We liked the last Microstar board that we tested so much that we awarded it the AnandTech Editor's Choice Gold Award. What made that board so great was its feature set that was just about as good as it gets. When it was time for an Athlon board from MSI, we were definitely excited.

However, the first MSI Athlon board was nothing more than the AMD Fester reference design. While that's not necessarily a bad thing, it didn't make the MSI stand out too much. Their second attempt at an Athlon board? The K7Pro. The BXMaster was the last in MSI's i440BX line. Similarly, the K7Pro should be the last MSI Athlon board based on the AMD Irongate chipset and goes head to head with the ASUS K7M feature for feature. But is it worth it in the face of the coming onslaught of KX133 boards?


Motherboard Specifications

CPU Interface
Slot-A
Chipset
AMD 750 Irongate
AMD 751 North Bridge
AMD 756 South Bridge
L2 Cache
N/A (on-chip)
Form Factor
ATX
Bus Speeds
90 / 95
100 - 125 MHz (in 1 MHz steps)
133 / 140 / 150
Voltages Supported
Auto Detect
Memory Slots
3 168-pin DIMM Slots
Expansion Slots
0 AMR Slots
1 AGP Slot
6 PCI Slots (2 Full Length)
1 ISA Slot (1 Shared / 1 Full Length)
Onboard Sound
Creative Labs ES1373/ES1375 (optional)
BIOS
AMI Simple Setup 1.21A

The Good

The K7Pro is a "true" AMD 750 based solution in that it makes use of AMD manufactured North and South bridges, more specifically the 751 North Bridge and the 756 South Bridge. The AMD 751 North Bridge supports AGP 2X, the 100MHz DDR FSB frequency of the Athlon, and PC100 SDRAM support. The AMD 756 South Bridge rounds off the feature set by adding support for Ultra ATA 33/66 devices on the two integrated IDE channels.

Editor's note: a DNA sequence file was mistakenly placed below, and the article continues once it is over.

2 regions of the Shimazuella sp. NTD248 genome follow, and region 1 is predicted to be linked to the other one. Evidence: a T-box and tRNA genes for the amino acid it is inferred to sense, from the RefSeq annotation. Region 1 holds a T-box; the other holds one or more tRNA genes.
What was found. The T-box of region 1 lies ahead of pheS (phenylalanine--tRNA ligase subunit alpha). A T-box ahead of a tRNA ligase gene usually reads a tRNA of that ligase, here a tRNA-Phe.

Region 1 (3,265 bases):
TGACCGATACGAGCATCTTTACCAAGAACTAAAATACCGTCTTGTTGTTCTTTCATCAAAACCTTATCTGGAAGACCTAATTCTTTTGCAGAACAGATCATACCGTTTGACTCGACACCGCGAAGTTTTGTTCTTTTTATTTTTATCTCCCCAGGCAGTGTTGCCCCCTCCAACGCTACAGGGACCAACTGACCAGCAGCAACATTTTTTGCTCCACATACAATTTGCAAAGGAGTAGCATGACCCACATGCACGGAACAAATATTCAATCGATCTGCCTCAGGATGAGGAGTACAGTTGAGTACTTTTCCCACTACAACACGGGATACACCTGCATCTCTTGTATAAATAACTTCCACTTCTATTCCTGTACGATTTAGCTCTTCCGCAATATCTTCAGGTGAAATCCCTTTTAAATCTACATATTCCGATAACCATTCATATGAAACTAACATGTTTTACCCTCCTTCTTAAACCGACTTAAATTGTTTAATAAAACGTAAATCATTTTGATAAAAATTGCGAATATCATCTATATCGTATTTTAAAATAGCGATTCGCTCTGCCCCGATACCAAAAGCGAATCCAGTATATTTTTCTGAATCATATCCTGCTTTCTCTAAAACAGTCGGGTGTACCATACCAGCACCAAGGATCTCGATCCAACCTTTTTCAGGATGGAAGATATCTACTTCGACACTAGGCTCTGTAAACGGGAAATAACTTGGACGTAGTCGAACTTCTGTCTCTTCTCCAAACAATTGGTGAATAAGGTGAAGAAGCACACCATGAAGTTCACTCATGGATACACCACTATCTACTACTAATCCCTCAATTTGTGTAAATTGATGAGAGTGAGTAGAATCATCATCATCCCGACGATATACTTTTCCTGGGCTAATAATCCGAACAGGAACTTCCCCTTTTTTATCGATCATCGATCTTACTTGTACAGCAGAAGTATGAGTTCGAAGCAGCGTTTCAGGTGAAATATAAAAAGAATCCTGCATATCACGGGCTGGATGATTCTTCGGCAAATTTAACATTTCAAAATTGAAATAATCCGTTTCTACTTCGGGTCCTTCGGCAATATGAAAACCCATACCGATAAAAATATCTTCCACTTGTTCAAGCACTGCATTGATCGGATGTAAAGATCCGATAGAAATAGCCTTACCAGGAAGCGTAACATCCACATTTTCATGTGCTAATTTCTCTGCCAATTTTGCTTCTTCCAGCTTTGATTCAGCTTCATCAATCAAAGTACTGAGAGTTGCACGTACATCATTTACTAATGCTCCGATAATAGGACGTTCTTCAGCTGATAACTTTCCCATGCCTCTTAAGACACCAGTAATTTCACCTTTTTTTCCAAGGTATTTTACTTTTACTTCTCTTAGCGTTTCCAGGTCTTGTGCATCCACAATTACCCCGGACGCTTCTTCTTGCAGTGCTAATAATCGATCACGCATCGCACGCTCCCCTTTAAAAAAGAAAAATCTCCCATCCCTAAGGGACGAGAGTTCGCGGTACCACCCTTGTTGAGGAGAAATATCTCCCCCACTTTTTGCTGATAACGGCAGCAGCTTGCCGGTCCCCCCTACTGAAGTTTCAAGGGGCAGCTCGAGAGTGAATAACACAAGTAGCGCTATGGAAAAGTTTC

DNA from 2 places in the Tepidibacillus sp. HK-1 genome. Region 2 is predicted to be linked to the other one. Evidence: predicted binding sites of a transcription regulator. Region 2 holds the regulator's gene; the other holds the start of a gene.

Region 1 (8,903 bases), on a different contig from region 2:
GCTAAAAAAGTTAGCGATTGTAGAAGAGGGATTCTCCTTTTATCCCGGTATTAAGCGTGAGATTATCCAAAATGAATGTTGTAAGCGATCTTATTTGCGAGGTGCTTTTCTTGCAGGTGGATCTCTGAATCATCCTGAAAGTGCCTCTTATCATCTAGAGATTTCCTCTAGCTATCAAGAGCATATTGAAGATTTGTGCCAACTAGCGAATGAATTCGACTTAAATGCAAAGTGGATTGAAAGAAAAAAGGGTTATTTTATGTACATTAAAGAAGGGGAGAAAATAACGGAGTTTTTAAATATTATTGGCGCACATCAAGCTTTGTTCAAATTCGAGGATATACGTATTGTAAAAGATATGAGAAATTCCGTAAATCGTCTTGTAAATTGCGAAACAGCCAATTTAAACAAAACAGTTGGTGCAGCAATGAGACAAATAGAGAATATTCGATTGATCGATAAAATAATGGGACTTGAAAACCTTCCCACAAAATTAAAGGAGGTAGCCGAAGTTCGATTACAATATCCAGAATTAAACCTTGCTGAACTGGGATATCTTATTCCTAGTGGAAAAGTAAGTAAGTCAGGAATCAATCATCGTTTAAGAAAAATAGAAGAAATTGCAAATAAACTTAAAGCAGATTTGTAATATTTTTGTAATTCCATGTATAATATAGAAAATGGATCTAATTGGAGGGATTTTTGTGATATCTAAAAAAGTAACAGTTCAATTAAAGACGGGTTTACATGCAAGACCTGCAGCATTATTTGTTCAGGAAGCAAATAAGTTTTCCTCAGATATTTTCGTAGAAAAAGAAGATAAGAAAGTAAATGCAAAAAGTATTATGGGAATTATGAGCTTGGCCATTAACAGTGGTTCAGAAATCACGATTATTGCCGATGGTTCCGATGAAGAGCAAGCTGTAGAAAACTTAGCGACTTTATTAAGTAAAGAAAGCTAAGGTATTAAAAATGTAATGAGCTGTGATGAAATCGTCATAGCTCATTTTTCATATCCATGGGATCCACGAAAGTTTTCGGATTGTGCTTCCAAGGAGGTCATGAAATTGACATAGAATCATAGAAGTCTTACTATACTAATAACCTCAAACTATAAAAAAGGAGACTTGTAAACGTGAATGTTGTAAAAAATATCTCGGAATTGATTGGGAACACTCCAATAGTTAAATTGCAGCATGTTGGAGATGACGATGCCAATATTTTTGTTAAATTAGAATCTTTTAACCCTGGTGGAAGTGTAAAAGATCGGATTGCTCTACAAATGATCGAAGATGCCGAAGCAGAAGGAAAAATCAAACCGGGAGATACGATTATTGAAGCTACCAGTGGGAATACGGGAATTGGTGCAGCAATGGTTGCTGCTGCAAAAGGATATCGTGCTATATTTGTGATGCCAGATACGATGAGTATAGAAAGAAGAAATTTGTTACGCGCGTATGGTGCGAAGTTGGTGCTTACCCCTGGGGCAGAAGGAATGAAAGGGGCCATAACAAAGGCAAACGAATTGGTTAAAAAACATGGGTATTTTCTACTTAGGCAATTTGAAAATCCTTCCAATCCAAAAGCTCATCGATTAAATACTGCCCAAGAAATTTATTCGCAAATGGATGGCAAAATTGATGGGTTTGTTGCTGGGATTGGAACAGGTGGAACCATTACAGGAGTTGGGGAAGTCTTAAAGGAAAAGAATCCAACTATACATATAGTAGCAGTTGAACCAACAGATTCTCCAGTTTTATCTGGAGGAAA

In contrast, the newer KX133 chipset on the EPoX 7KXA and ASUS K7V-RM offers PC133 memory and AGP 4X support as the main two advantages over the AMD 750 chipset. For more information about the KX133 chipset and its advantages over the AMD 750, take a look at our review of the VIA Apollo KX133 chipset Part 1 and Part 2.

The most obvious change by MSI to the Fester reference design is a 6/1/1/0 (PCI/ISA/AGP/AMR) that fills the standard ATX board. Thanks to MSI's custom PCI arbiter chip, all 6 of those PCI slots support bus master devices. PCI slots 1 and 6 still share an IRQ, as do slots 3 and 5. Slot 4 shares an IRQ with the onboard USB controller.

Optional integrated Creative Labs ES1373/ES1375 sound is the next big change to the Fester reference design. These chipsets will provide you with solid hardware based PCI audio that is more than sufficient for all but the hardcore gamer who wants 3D positional audio.

More Good

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